Tuesday, April 29, 2014

Dear Blake Berris,

It would've made more sense for me to write this letter last week, so I could give you a physical copy at this past weekend's fan event. I probably had it in my head that I'd be able to have an actual conversation with you this time - since it'd be the third time I'd be meeting you - and not just stammer and stare and go all red in the face like before. I would have the presence of mind to ask you about the Kubrick exhibit you saw at LACMA last year (and which my husband and I are hoping to see later this year in Toronto). I would finally remember to ask you what it was like to meet Werner Herzog, because it must have been incredible. But I'm not sure why I thought I'd be able to pull any of that off. Every time I'm anywhere near you my brain shuts down and my thoughts scatter away and hide from me. And I end up kicking myself afterwards for being such a silly, cliche fangirl. It was maybe kinda cute when I met you for the first time last August but, at this point, it's incredibly embarrassing.

But in the grand scheme of things it probably isn't all that big of a deal. I've been vocal on this blog and on various forms of social media about my affection for your alter ego, Nick Fallon, and my admiration for your work in the role but I'm hardly the only one who feels that way. Though it's still worth repeating that you've got a wicked talent, young man, and there's no doubt in my mind that you've got great things ahead for you. Which means that us fans have great things to look forward to as well and that makes me supremely happy.

But as much as I've written about and tweeted about your work on Days of Our Lives I always feel like I'm dancing around what I really want to say. I tend to stop short of explaining my affection for Nick by saying "I'm not really sure why I love the character so much, I just know that I do." But I think I do know, I think I've always known. It's because I see myself in him. Maybe not the parts of me that I like to acknowledge but parts that are there all the same. There's a hunger and a loneliness to that character that speaks so clearly to me. There are times when it damned near hurts to watch you in the role because it rings so true and it's so honest and raw. And I can't justify or condone most of Nick's actions but I can't bring myself to condemn him for his mistakes because who's to say I wouldn't act the same way as him in certain situations? The bitterness and the contempt he feels, the way he tries, against all odds, to get what he wants, those are qualities I can understand. I just want to say to him "I hear you Nick. Loud and clear."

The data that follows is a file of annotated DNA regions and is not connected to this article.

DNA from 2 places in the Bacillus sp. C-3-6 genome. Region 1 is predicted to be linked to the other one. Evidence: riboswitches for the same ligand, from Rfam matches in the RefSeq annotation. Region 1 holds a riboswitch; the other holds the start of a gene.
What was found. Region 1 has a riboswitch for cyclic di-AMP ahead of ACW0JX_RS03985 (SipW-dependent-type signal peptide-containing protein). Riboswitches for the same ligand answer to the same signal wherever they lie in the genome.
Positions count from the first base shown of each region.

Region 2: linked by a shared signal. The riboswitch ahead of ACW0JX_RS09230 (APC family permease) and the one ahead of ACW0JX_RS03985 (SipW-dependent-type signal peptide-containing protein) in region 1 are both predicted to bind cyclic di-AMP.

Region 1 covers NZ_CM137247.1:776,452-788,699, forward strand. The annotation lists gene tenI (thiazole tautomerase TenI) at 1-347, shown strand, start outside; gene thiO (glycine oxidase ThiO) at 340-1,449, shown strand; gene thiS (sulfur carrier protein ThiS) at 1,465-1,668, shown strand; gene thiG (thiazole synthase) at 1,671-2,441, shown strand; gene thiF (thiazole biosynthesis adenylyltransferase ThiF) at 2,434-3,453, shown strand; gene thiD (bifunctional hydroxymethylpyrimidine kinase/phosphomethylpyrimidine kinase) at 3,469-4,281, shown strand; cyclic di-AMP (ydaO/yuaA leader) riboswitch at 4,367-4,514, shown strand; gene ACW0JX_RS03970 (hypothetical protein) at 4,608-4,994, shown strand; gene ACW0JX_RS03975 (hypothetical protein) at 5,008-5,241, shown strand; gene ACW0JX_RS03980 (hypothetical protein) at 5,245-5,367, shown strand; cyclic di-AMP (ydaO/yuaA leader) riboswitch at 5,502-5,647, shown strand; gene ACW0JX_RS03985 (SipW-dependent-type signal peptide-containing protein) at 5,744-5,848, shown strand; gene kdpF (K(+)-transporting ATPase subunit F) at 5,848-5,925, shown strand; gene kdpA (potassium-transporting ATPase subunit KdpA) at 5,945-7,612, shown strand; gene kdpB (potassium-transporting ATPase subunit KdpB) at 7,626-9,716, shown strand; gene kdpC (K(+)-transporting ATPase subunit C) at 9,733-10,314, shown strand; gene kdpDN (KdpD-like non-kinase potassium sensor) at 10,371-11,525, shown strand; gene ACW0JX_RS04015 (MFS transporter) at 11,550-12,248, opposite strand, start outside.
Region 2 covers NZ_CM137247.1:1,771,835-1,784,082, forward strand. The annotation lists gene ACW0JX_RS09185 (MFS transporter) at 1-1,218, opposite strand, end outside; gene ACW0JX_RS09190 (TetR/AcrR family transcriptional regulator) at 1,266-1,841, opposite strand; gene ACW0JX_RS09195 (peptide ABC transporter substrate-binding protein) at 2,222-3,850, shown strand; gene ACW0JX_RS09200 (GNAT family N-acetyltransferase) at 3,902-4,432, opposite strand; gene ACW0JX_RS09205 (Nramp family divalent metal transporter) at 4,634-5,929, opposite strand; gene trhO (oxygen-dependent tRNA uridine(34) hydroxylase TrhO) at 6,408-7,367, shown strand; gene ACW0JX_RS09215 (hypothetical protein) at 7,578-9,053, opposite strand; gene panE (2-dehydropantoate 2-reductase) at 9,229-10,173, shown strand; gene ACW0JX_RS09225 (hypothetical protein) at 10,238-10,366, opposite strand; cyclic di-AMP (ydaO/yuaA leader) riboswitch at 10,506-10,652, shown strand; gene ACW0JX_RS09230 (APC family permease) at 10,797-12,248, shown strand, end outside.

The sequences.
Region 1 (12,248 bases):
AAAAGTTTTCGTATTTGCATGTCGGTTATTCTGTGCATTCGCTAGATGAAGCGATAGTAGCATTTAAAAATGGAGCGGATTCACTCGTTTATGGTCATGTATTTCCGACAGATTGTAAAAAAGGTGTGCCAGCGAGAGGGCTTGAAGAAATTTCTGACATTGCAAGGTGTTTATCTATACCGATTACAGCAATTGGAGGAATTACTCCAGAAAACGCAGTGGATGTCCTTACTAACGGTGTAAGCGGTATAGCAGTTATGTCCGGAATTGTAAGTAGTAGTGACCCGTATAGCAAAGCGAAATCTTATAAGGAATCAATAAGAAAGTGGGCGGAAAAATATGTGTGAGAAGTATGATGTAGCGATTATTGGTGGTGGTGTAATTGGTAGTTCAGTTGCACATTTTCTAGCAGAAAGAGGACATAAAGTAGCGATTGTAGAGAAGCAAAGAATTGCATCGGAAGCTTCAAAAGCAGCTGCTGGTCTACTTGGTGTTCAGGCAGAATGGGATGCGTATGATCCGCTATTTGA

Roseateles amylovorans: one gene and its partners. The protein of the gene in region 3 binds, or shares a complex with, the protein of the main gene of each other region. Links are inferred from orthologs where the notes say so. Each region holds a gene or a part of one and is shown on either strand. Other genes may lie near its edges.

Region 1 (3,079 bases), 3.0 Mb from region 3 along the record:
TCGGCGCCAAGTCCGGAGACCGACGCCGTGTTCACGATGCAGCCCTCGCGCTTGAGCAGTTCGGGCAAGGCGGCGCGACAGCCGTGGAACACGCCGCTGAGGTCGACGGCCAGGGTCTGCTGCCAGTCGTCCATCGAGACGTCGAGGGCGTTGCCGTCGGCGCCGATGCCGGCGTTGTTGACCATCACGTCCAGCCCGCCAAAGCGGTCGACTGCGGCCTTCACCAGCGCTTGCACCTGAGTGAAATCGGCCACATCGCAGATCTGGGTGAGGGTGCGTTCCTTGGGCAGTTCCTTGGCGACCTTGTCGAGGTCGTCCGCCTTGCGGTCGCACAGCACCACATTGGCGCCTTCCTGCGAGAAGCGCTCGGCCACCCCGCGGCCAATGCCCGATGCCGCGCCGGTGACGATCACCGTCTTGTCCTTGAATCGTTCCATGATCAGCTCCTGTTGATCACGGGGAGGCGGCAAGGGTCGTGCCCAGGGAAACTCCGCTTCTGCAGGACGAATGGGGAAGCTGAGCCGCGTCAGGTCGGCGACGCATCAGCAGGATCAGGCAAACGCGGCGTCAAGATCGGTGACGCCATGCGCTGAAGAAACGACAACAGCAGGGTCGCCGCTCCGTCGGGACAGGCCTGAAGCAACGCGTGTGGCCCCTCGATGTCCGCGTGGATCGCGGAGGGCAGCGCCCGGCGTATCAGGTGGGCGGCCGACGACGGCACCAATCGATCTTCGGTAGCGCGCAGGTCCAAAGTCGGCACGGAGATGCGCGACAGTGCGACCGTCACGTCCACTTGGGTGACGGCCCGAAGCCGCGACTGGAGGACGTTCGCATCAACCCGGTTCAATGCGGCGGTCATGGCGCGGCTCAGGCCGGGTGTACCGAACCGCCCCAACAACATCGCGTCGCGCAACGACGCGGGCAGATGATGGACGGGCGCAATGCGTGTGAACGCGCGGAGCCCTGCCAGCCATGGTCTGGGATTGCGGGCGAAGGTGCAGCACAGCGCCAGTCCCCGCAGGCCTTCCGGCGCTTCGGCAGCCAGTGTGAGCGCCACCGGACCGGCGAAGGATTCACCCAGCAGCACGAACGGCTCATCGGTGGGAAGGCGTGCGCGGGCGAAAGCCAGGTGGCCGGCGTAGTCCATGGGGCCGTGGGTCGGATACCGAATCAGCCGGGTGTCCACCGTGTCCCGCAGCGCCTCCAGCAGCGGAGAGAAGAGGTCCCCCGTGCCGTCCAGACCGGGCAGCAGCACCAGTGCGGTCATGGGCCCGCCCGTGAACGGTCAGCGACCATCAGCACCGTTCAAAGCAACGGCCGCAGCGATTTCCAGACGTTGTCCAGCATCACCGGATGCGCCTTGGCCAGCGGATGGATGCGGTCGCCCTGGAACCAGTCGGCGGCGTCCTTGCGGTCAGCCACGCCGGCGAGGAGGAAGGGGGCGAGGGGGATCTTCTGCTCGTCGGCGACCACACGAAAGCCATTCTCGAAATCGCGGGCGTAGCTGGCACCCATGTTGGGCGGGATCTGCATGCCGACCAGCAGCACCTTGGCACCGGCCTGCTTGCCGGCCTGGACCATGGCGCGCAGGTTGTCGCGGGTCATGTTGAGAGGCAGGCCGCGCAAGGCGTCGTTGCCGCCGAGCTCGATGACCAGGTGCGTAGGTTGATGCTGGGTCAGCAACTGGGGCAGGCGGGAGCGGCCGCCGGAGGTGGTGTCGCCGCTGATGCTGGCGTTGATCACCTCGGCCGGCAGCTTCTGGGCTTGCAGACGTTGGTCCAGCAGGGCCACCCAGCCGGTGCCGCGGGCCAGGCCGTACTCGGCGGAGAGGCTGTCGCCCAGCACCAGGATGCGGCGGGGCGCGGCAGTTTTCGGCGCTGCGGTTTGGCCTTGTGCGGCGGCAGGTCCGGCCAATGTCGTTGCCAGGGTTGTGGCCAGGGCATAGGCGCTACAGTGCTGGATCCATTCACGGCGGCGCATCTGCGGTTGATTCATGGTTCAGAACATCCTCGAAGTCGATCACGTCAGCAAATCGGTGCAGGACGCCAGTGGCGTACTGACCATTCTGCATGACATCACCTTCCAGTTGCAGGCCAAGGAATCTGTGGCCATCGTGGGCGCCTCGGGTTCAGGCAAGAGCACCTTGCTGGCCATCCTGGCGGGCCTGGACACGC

This is why I get so upset with the show when I feel like they won't allow Nick to grow and change, just a little bit. We only ever see him at his worst but, even still, he's the most compelling and relatable character for me. Despite the fact that he's usually calm and calculating I think he's a man who's not fully in control of his emotions. I don't think he wants to do wrong, he just gets carried away. I still wish he could be given a chance at redemption, because if the show treats him as a throw-away villain it says to me that there's no place in the world for people like Nick. And that breaks my heart. 

And, look, I know Nick isn't real and that you are not your character. Obviously, I know that. But I so appreciate you for bringing Nick to life, the way I appreciate Donna Tartt's writing or Robert Rauschenberg's passionate expressive works of art. It makes me wish I were talented enough to create something you could admire as much as I admire your work. I feel like I owe you that. But, for now at least, you'll have to settle for my admiration. And my gratitude, because, even though I'm just a flush-faced, tongue-tied fangirl when I'm in your presence, you are always so gracious and kind and generous. You, sir, are simply the best.